Here are some of my poems for you to read…

Her Indoors

I move that silver ring from one finger
to the next, to see what wife might feel like,
to love someone to their bones —

to keep dinner in the oven, to keep it warm for years,
put garden fences on my Christmas list
and keep that list tucked under takeaway menus.

When I’m kissed, I’ll ask what you want
in your sandwich
and let’s say it’s you that kissed me —
you who goes off first thing

to sell pensions from a briefcase,
while I’ll make waving from square windows an art.

I’ll keep my past in the drawers,
write letters to the back of the oven,
sew my wishes into the sides of your vests.

I’ll dance in the kitchen,
cry into the bath,
always get us a lottery ticket, when I go out for the milk.


Somebody told me once that perfect love
is two trees growing side by side
in their own time, never leaning on the other one.

I think that sounds bloody lovely,
but it doesn’t actually happen like that.

If you ask me, love is wasps and grasshoppers.
It’s anger, patience and stings and finding the legs
to jump into things and get stuff done.

Today is another duvet day, we read stale news
and stay indoors. We talk less now, cuddle more,
remember when our legs did all sorts.

Outside our cluttered bedroom, the council
are chopping at the London planes,
they have to hack them back to make more space.

As they drop one by one onto the pavement,
I think, pretty soon we will be light and air again.

Stand Together Nicely, Girls

On a strangers front steps
you tell me to hold on
while you sort your hair out
to make sure I get the bridge in the background.

I feel like our Mum
when we were small —
that one of us two
stood on our front porch
in new school uniforms,
matching grey jumpers
on top of little girl vests,
or that one of us on Halloween
you holding out a caldron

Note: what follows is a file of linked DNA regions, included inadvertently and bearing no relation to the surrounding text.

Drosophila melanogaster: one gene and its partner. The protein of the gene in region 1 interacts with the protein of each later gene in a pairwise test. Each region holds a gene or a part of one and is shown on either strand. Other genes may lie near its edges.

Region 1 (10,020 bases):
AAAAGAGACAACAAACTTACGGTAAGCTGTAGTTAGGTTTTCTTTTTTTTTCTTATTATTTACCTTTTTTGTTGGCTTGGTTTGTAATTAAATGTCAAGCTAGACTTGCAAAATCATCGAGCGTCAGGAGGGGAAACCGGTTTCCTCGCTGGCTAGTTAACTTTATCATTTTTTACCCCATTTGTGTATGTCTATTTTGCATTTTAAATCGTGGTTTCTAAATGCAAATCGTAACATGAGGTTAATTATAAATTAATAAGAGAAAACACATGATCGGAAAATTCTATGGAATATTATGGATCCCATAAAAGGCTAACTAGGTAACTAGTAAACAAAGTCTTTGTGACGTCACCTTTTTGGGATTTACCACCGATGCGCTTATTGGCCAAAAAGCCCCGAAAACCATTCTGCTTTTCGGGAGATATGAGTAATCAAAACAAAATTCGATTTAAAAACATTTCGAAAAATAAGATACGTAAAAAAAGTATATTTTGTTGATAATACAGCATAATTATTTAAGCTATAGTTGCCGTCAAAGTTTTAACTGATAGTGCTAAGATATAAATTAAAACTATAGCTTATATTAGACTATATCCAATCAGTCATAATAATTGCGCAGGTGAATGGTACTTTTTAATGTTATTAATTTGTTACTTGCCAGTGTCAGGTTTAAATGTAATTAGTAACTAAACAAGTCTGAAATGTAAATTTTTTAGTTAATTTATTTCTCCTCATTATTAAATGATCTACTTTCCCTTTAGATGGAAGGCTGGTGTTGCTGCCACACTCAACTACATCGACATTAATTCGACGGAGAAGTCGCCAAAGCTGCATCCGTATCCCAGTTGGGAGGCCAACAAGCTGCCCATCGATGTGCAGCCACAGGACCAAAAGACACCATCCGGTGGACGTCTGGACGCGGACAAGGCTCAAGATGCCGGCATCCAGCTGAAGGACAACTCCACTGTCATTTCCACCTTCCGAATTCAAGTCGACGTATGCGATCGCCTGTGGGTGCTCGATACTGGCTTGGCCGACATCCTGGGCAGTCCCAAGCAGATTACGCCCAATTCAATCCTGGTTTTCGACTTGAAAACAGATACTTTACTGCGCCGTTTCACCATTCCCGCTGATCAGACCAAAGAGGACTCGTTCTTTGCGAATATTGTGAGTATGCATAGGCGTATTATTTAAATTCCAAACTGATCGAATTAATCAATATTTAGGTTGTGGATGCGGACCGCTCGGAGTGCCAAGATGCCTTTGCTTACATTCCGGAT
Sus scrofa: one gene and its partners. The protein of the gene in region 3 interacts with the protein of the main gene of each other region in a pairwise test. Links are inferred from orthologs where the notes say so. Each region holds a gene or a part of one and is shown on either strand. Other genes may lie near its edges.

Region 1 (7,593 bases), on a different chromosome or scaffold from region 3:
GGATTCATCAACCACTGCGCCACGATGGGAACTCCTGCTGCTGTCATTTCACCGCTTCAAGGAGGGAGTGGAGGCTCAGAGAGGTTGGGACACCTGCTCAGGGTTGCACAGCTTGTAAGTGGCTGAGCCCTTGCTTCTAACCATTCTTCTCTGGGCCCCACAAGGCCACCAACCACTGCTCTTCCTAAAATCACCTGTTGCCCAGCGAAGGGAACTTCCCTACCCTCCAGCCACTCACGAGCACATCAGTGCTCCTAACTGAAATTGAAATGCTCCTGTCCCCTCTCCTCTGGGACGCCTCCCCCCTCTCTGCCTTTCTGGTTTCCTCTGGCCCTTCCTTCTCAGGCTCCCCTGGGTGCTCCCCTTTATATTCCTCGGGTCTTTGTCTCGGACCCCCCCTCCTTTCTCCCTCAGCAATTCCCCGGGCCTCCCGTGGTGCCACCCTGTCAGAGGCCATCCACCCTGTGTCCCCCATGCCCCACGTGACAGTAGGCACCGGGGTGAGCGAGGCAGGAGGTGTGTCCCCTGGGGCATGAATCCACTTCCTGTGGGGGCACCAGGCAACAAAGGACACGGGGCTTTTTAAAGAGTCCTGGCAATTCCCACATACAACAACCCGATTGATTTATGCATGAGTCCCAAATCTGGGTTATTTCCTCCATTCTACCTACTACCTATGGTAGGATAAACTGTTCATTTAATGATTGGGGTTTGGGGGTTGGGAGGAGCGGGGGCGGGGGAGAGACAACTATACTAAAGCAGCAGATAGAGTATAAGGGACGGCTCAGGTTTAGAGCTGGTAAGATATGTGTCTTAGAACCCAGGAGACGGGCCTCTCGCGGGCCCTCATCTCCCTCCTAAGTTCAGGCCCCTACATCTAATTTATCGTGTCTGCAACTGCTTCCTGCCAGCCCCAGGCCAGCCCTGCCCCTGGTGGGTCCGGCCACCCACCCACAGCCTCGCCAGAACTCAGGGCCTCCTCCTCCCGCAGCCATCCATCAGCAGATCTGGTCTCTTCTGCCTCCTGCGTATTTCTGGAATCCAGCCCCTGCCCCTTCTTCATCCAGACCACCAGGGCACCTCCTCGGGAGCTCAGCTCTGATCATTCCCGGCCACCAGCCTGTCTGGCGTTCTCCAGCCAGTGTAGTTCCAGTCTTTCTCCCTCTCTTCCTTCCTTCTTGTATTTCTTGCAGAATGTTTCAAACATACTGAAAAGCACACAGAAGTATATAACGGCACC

in plastic witches fingers
me, dressed as Phantom of the Opera
in a bin bag and wonky mask
or us in the pink bath
with bubbles on our heads
or matching hats at weddings —
or on the top deck of ferries
all foreheads and frowns
or in my graduation gown
or matching fringes and wigs
us two dressed as clowns,
or in the beach bar red faced
our hair braided like snakes,
or at the Christmas table
in our best clothes,
or you on long car journeys,
mouth open against the window.

On the plane
I want to wake you up,
tell you that the view is magic,                      
all those little lights —
rows of humans lean over
to get a photo out the window
I take one to show you
I take one for my screensaver
I take one to show our Nan —
who’s never seen the earth from here.

Girl, Hotel Mirror

In a hotel mirror, a woman 
is snogging her own face.
News reporters gather, 
shout things like: what about other peoples faces?
Without looking away 
she shakes her head
I only want this one —
people begin to talk
people always talk.
She been there ages, 
she must be pretty smelly by now —
that’s a woman on the edge right there — 
says a man sipping a tiny espresso to a clock.
Her hair! — say some women.
I mean, what does she live on?

People send trays of patisserie,
another patisserie m’am —
the maid tweets but the woman is too busy 
she counts each eyelash, each chin spot
likes the way her face looks when she cries —
that’s a woman on the edge, right there, says a man 
eating his ham and lifting a tiny weight.

The girl ate a cake once
everyone wanted to know about it.
Some people say they remember her from school —
always was a bit of a drama queen, says a man.

One day she decides it’s time — holds out one arm —
the maid delicately places a small slice of custard on her palm
pop, in it goes. The woman sings. The maid joins in.

Carrot Mash

These days we board tube trains with brave faces,
make phone calls to each other on lunch breaks.

I tell you I’m gonna cook us a nice meal tonight,
a rescue remedy stew scenario, some sort of stodge.

I’ll cook the veg until soft, then I’ll add salt, pepper
a big dollop of butter, thank you Jamie Oliver. Done.

I ask a bloke with gelled ginger hair and orange fleece,
he’s reducing bags of broccoli by the fridge.

‘Excuse me, can you help me? I’m looking for carrots.’
He tells me they haven’t got any.

It’s when he suggests parsnips.
‘In the nicest possible way, that’s not the same,’ I say.

I look and see that they sell star anise –


I’ve lost it in the veg aisle.

All poems © Laurie Bolger.